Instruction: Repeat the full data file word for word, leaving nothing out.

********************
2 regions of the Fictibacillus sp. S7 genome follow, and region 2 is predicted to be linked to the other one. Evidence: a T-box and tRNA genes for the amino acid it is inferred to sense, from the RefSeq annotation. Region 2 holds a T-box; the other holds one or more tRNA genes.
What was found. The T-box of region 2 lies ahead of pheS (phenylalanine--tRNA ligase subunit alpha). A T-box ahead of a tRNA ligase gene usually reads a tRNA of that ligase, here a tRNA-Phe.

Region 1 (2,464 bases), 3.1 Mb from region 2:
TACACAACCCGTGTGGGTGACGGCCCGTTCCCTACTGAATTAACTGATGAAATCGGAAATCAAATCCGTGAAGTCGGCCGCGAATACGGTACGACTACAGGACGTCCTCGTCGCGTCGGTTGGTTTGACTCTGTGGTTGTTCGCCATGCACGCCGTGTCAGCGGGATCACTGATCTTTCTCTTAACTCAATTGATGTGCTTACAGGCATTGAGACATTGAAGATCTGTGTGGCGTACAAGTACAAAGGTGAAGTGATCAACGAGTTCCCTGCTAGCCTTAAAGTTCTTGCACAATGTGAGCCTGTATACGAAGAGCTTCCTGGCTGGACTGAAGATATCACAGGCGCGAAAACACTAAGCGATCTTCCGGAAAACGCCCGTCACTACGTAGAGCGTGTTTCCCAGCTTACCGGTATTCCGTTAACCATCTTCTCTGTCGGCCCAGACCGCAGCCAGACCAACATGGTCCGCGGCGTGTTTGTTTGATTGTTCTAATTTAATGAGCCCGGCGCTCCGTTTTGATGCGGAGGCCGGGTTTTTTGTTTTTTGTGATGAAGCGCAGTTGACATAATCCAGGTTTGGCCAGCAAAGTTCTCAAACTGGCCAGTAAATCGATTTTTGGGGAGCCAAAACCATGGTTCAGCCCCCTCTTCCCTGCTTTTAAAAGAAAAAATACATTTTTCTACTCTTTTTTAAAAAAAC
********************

2 regions of the Fictibacillus sp. S7 genome follow, and region 2 is predicted to be linked to the other one. Evidence: a T-box and tRNA genes for the amino acid it is inferred to sense, from the RefSeq annotation. Region 2 holds a T-box; the other holds one or more tRNA genes.
What was found. The T-box of region 2 lies ahead of pheS (phenylalanine--tRNA ligase subunit alpha). A T-box ahead of a tRNA ligase gene usually reads a tRNA of that ligase, here a tRNA-Phe.

Region 1 (2,464 bases), 3.1 Mb from region 2:
TACACAACCCGTGTGGGTGACGGCCCGTTCCCTACTGAATTAACTGATGAAATCGGAAATCAAATCCGTGAAGTCGGCCGCGAATACGGTACGACTACAGGACGTCCTCGTCGCGTCGGTTGGTTTGACTCTGTGGTTGTTCGCCATGCACGCCGTGTCAGCGGGATCACTGATCTTTCTCTTAACTCAATTGATGTGCTTACAGGCATTGAGACATTGAAGATCTGTGTGGCGTACAAGTACAAAGGTGAAGTGATCAACGAGTTCCCTGCTAGCCTTAAAGTTCTTGCACAATGTGAGCCTGTATACGAAGAGCTTCCTGGCTGGACTGAAGATATCACAGGCGCGAAAACACTAAGCGATCTTCCGGAAAACGCCCGTCACTACGTAGAGCGTGTTTCCCAGCTTACCGGTATTCCGTTAACCATCTTCTCTGTCGGCCCAGACCGCAGCCAGACCAACATGGTCCGCGGCGTGTTTGTTTGATTGTTCTAATTTAATGAGCCCGGCGCTCCGTTTTGATGCGGAGGCCGGGTTTTTTGTTTTTTGTGATGAAGCGCAGTTGACATAATCCAGGTTTGGCCAGCAAAGTTCTCAAACTGGCCAGTAAATCGATTTTTGGGGAGCCAAAACCATGGTTCAGCCCCCTCTTCCCTGCTTTTAAAAGAAAAAATACATTTTTCTACTCTTTTTTAAAAAAAC